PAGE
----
Because I teach writing, I think a lot about my process and craft and my students tell me things about craft I never would have thought of, so I keep learning more and more. But the more I know and teach the more I don’t want to know, the more I want to forget. I used to plan out my writing with detailed outlines. Now if I just know four structural points or even just the ending, I’m ready to go and write. This thing I’m writing now about psychologist Wilhelm Reich – as I said above, I don’t know if it’s going to be an essay, a monologue, a play or maybe a hybrid movie/play, and that’s OK. Letting it go where it wants to go. Not planning too much, letting my characters and the voice of the piece tell me. The latest draft of my feature, Cassandra, is the best I’ve written because I threw away the outline and just let it go, waited for the scenes to come while I walked, while I dreamed, etc. That’s another piece of advice – writing happens in odd places and times, while walking, taking showers, staring at the wall, or watching a bad movie; the computer is usually not where you get your best ideas. And while often we work on deadlines (especially when doing writing for hire or when in school), sometimes our best writing happens when we have the time to put drafts away or let the writing come slowly. So I try to balance having some work that needs to be done with a particular deadline in mind, some work I let just percolate.
Less directly answering your question: I’ve been running this MFA since 2005; at the same time, it’s like I’ve been enrolled in an MFA, being educated in a whole new art form. So besides being infected with the impulse to write plays, I’m sure my screenwriting has been influenced as well but I really don’t know how. Similarly, I don’t know if my writing is influenced by my students, but I’m definitely inspired by my students (undergrads and grads) and by what they’re achieving now as alums . To name just a few — Dave Holstein (staff writer, The Brink), Jen Spyra (former writer forThe Onion and now staff writer, Late Night with Stephen Colbert), Eoghan O’Donnell (creator of The CWs The Messengers), Marisha Mukerjee (staff writer, Heroes Reborn), Sarah Gubbins (playwright, The Kid Thing), Erik Gernand (playwright, The Beautiful Dark), Andy Miara (former head writer, The Onion News Network; writer, several Comedy Central pilots) and J. Ryan Stradal (author of the New York Times best selling novel, Kitchens of the Great Midwest). Two of my students were recently picked by Variety as “film students to watch.” Several of my students have formed a cool theatre company here in Chicago. Anyway, on and on – too many to talk about here. But inspired by them all.
Finally, I’m so busy with my NU commitments, I’ve had to learn to write whenever, however, wherever. So how I write probably influences what I write.
Is there anything else you would like to add?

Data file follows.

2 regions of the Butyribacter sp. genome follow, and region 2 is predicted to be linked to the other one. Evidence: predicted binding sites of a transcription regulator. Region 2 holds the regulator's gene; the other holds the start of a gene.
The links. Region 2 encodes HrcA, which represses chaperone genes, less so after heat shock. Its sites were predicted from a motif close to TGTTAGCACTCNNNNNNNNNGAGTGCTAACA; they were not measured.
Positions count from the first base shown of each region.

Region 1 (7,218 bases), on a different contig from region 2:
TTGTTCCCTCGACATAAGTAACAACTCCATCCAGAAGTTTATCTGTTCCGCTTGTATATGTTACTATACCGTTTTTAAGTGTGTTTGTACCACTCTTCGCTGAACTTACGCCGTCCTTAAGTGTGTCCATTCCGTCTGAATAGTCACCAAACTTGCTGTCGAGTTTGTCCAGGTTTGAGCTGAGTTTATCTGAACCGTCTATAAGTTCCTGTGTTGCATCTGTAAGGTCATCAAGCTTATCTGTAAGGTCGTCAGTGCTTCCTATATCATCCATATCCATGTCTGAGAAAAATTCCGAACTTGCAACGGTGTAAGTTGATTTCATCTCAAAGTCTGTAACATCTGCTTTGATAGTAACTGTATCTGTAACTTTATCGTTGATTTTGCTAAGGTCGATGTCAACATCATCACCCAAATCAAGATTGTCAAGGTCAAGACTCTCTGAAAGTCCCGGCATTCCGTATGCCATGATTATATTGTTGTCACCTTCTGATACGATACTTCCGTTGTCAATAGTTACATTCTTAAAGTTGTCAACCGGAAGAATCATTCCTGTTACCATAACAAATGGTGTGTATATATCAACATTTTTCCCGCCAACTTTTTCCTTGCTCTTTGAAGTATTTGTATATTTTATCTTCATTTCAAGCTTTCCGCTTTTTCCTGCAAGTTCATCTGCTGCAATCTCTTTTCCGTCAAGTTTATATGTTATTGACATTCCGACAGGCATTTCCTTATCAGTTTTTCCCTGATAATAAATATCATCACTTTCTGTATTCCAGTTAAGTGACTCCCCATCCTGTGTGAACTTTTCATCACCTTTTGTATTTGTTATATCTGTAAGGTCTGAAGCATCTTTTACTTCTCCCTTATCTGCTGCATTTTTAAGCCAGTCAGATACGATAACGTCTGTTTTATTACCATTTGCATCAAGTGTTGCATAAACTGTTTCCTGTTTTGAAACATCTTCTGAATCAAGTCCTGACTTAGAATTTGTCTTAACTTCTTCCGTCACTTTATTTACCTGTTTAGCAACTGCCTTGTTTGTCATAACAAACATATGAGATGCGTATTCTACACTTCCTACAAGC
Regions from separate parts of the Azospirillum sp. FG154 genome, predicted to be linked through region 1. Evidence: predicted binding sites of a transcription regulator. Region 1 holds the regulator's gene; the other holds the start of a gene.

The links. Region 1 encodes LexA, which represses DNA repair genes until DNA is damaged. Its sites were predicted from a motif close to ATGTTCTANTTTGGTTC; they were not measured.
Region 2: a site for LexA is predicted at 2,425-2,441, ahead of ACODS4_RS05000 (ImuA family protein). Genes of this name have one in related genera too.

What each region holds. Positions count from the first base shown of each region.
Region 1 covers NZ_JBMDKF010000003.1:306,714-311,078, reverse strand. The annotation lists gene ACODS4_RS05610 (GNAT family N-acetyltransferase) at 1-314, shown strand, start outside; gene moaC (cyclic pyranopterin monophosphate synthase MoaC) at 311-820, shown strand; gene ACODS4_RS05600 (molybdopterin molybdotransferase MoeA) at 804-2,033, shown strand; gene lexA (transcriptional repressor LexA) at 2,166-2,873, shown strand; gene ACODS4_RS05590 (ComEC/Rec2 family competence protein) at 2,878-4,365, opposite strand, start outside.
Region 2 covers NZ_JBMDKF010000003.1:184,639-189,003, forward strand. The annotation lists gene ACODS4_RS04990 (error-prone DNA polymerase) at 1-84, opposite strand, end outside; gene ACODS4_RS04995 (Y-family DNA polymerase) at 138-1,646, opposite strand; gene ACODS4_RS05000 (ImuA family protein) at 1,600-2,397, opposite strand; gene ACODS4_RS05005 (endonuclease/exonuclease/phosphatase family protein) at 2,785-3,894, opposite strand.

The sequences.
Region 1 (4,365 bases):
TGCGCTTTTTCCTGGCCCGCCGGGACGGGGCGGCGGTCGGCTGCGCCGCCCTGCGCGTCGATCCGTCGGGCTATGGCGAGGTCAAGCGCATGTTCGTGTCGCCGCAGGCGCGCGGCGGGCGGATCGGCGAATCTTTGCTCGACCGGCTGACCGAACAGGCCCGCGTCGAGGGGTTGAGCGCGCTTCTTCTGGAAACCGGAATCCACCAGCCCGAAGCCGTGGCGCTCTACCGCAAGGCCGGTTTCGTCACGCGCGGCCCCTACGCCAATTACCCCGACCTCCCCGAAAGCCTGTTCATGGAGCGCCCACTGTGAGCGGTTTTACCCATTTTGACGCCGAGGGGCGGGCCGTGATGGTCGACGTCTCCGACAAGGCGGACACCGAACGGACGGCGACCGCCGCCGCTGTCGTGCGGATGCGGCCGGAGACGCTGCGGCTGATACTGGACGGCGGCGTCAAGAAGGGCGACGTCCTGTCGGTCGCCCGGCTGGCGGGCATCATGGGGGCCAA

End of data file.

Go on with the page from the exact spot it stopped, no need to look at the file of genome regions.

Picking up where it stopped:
I’d like to thank Debra Tolchinsky, Raisa Tolchinsky and Zane Tolchinsky, who inspire me with their own artistic creations, who put up with me and my evil little stories, who realize you can write evil stories without being evil, who give me invaluably honest, sometimes painful feedback, who put up with my intense ghostliness when I’m lost in some story and especially when it’s not going well. I also want to thank writers Charles Harmon, Taras Otus, Ron Ward, and David Bradburn (who directed The Coming of Age) for making time to read my screenplays and now plays and for giving me great feedback. And I want to thank Brett Neveu for arranging a reading of the play at A Red Orchid Theatre; I’ve definitely incorporated feedback that came out of that experience.
David E. Tolchinsky is the Chairman of Northwestern University’s Department of Radio-TV-Film and Founder/Director of Northwestern University School of Communication’s MFA in Writing for Screen+Stage. Some of his work centers on teen subcultures, particularly in relation to social decay. He is also interested in horror, mental illness, and psychiatrists. He has been commissioned by such studios as Touchstone/Disney, MGM, and Ivan Reitman’s Montecito Pictures to write screenplays, and his feature film Girl (screenwriter, associate producer) is distributed by Sony. He has designed the sound for interactive computer environments and video installations seen internationally, and was nominated in 2003 for a Motion Picture Sound Editors Guild Golden Reel Award for his sound design for Dolly. He has cocurated gallery exhibits including The Horror Show in 2009 at Dorsky Gallery Curatorial Programs in New York City which explored horror in film, video, installation, photography, sculpture and painting and which was featured as a “Voice Choice for Art” in The Village Voice and on their blog, and which was accompanied by a 32-page catalog. He co-produced Debra Tolchinsky’s 2011 feature documentary, Fast Talk which investigated the accelerated speed of argumentation in college debate and which is available on iTunes. More recently, he published “Where’s the Rest of Me?” a reflective essay about Spalding Gray and monologue writing in Paraphilia Magazine and cocurated The Presence of Absence sponsored by the Contemporary Arts Council at Hairpin Arts Center, Chicago. Most recently, he was ranked #14 on New City’s Film 50: Chicago’s Screen Gems 2013, was the recipient of a 2014 Illinois Arts Council Artist Fellowship in Literature (Poetry, Prose, Scriptworks) and made his premiere as a playwright and theatrical director at the 2015 Strawberry One-Act Play Festival, Hudson Guild Theatre, New York City, with Where’s the Rest of Me?, an adaptation of his essay. His play was nominated for Best Play and he was named Best Director. He is a graduate of Yale (BA, magna cum laude) and USC School of Cinematic Arts (MFA). Read more at Davidetolchinsky.com.